Unfortunately, this feature was entangled with personal variables, which we permanently removed. We're planning a replacement feature to let you use shared sets of variables across multiple workspaces, but we're still in the process of designing it.
» Periodically Queued Plans
In legacy Terraform Enterprise, you could set an environment to periodically queue a plan regardless of whether the configuration had changed. The new Terraform Enterprise does not currently have this feature.
We haven't yet determined whether to bring periodic runs back. We think the run API probably makes it unnecessary — your CI system can start runs in response to any kind of external trigger, and any kind of scheduler (including a cron job or a Nomad job) can start runs on a timer. If you used periodic runs heavily, please contact us and let us know whether the current feature set meets your needs.
» Permanently Removed
We deliberately removed these features to streamline and improve Terraform Enterprise's core workflow. Some of these features worked against or distracted from what Terraform Enterprise does best, and some are good ideas that are handled better by external services.
We understand that removing features can be painful and disappointing for those who have built processes around them. For each of these features, we ensured only a single-digit percentage of users would be affected, and have tried to mitigate the changes with guides to other systems when appropriate. If you're badly affected by these removals and our existing documentation isn't adequate, please contact us and we'll work with you to help you migrate.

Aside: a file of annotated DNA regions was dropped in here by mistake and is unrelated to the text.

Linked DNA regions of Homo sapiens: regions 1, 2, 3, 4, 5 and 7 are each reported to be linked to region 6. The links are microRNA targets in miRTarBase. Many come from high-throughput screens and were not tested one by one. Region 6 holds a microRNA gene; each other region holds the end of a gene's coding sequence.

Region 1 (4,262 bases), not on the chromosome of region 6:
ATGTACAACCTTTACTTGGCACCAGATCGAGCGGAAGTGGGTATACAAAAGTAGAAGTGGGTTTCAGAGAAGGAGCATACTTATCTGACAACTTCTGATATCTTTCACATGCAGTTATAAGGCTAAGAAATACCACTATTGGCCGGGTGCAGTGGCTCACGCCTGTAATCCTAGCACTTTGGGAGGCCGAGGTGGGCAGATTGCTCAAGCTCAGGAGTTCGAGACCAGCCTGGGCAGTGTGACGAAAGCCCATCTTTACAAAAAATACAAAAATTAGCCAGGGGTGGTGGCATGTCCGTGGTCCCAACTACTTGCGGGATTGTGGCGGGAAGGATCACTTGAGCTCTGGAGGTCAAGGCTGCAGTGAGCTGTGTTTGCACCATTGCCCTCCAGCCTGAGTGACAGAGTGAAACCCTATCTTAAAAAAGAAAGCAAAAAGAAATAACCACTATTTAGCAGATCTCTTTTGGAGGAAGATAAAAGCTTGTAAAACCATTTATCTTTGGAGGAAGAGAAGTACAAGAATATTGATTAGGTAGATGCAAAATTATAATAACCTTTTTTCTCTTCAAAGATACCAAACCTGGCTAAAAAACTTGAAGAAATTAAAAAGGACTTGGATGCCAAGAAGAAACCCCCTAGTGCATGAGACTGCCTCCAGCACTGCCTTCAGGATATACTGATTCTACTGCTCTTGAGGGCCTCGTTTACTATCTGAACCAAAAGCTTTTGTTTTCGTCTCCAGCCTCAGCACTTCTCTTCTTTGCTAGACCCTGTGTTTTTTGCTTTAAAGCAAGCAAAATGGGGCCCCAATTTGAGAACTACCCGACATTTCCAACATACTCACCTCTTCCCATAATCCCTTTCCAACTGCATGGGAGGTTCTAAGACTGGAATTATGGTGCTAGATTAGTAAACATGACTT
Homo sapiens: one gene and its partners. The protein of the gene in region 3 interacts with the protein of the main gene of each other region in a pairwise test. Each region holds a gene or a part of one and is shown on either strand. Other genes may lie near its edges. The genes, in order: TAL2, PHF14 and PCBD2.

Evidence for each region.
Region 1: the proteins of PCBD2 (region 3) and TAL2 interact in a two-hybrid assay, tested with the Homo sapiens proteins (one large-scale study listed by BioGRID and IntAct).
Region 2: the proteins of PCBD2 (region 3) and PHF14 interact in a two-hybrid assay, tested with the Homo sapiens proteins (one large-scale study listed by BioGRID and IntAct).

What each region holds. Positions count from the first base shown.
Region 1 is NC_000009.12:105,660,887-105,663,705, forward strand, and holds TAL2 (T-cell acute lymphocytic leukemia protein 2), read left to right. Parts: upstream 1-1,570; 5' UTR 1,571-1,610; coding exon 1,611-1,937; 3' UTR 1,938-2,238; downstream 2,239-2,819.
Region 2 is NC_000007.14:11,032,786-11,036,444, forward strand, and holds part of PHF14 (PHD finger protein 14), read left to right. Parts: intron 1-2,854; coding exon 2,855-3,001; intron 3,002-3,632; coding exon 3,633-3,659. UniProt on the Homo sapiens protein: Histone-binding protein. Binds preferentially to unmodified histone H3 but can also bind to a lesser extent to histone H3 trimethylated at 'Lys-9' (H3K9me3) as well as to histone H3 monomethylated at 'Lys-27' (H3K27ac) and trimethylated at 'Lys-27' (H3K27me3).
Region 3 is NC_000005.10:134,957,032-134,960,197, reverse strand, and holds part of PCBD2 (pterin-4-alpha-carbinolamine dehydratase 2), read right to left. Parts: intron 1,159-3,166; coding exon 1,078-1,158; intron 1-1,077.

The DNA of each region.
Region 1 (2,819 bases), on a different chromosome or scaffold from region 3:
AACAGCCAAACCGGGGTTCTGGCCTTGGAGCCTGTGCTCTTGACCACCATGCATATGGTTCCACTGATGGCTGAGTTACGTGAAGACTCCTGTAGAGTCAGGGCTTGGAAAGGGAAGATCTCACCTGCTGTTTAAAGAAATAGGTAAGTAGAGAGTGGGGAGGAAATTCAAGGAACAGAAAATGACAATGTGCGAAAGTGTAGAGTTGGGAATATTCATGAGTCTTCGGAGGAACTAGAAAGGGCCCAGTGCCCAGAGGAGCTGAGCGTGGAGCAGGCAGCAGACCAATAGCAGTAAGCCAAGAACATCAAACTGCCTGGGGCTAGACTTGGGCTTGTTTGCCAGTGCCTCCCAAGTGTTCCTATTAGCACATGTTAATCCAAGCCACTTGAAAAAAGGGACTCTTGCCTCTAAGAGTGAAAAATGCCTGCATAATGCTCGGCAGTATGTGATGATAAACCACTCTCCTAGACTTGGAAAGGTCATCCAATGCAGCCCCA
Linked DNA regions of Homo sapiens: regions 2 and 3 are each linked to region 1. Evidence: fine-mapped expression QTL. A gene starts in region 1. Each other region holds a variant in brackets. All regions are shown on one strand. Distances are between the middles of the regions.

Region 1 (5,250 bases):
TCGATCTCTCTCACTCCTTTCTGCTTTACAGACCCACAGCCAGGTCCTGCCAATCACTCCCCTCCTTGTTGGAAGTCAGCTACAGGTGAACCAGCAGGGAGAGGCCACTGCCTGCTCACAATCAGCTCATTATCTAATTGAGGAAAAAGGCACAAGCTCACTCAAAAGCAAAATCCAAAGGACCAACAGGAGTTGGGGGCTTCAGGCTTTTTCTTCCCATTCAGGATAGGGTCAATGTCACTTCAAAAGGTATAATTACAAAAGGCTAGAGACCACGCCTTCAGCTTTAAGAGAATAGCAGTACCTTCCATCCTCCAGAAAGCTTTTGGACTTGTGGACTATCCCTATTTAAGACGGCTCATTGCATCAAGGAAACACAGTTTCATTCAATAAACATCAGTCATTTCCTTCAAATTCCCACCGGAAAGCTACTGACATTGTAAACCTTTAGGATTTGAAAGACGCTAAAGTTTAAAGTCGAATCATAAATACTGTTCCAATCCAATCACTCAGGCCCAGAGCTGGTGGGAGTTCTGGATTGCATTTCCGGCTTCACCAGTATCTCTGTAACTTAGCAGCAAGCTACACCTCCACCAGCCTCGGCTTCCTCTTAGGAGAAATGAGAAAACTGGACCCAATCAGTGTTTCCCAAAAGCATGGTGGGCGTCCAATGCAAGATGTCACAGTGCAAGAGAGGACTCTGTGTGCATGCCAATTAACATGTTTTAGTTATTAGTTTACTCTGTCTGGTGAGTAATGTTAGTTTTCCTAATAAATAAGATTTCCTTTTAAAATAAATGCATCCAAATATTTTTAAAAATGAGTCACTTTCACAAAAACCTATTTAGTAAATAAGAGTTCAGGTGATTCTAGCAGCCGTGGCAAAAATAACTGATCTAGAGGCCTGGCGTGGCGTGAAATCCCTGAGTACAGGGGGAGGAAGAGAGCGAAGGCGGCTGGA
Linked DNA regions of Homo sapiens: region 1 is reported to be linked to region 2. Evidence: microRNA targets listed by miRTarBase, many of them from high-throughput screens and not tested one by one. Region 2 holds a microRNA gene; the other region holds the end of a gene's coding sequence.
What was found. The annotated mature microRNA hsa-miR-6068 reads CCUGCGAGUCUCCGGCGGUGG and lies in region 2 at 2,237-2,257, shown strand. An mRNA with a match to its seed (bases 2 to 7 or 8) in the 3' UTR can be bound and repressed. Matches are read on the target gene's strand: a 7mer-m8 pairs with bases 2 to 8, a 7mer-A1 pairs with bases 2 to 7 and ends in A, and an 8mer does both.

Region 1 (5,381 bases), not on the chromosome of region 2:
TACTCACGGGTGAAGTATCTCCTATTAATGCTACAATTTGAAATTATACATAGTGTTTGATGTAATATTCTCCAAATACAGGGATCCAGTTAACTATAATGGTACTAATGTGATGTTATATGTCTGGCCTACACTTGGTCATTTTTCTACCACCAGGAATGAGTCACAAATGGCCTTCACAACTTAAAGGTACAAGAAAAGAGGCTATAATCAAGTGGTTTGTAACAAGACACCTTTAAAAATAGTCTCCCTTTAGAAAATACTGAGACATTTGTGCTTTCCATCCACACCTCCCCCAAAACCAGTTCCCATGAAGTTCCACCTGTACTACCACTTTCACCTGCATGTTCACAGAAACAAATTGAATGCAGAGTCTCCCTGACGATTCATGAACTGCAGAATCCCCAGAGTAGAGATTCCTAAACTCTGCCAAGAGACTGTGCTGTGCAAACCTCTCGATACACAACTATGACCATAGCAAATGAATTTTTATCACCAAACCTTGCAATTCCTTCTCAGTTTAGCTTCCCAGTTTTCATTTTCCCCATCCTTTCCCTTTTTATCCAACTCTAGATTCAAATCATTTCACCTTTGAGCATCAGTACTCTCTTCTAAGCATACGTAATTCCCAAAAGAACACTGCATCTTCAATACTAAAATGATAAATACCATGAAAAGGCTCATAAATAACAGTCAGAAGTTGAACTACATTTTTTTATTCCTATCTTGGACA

» Packer Integration and Artifact Registry
Terraform Enterprise no longer includes an integrated Packer build system or an artifact registry for built images. Different organizations have such different requirements and expectations for image builds that we believe running Packer out of your own CI/CD system will usually provide a better experience.
» Individual Collaborators on Environments
Legacy Terraform Enterprise could grant access permissions to individual users; the new Terraform Enterprise handles all workspace permissions via teams of users.
We removed individual access because it eventually makes workspace settings too complex. Team-based access is easier to update and govern — single-user teams offer the same granularity of permissions, but with faster updates as soon as they need to become five-user or zero-user teams.
» Personal Variables
Legacy Terraform Enterprise had a personal variables feature, where each user could set values that only applied to runs that they queued.
We removed this feature because it worked against Terraform Enterprise's goal of collaborative and predictable infrastructure. Not only did it make runs inconsistent and less reliable, it also expected that users would be queueing most runs manually in the UI, when we've found that people want most runs to happen in response to changes in a VCS repo or other automatic triggers.
If you used personal variables to avoid sharing credentials, you can mark workspace variables as sensitive.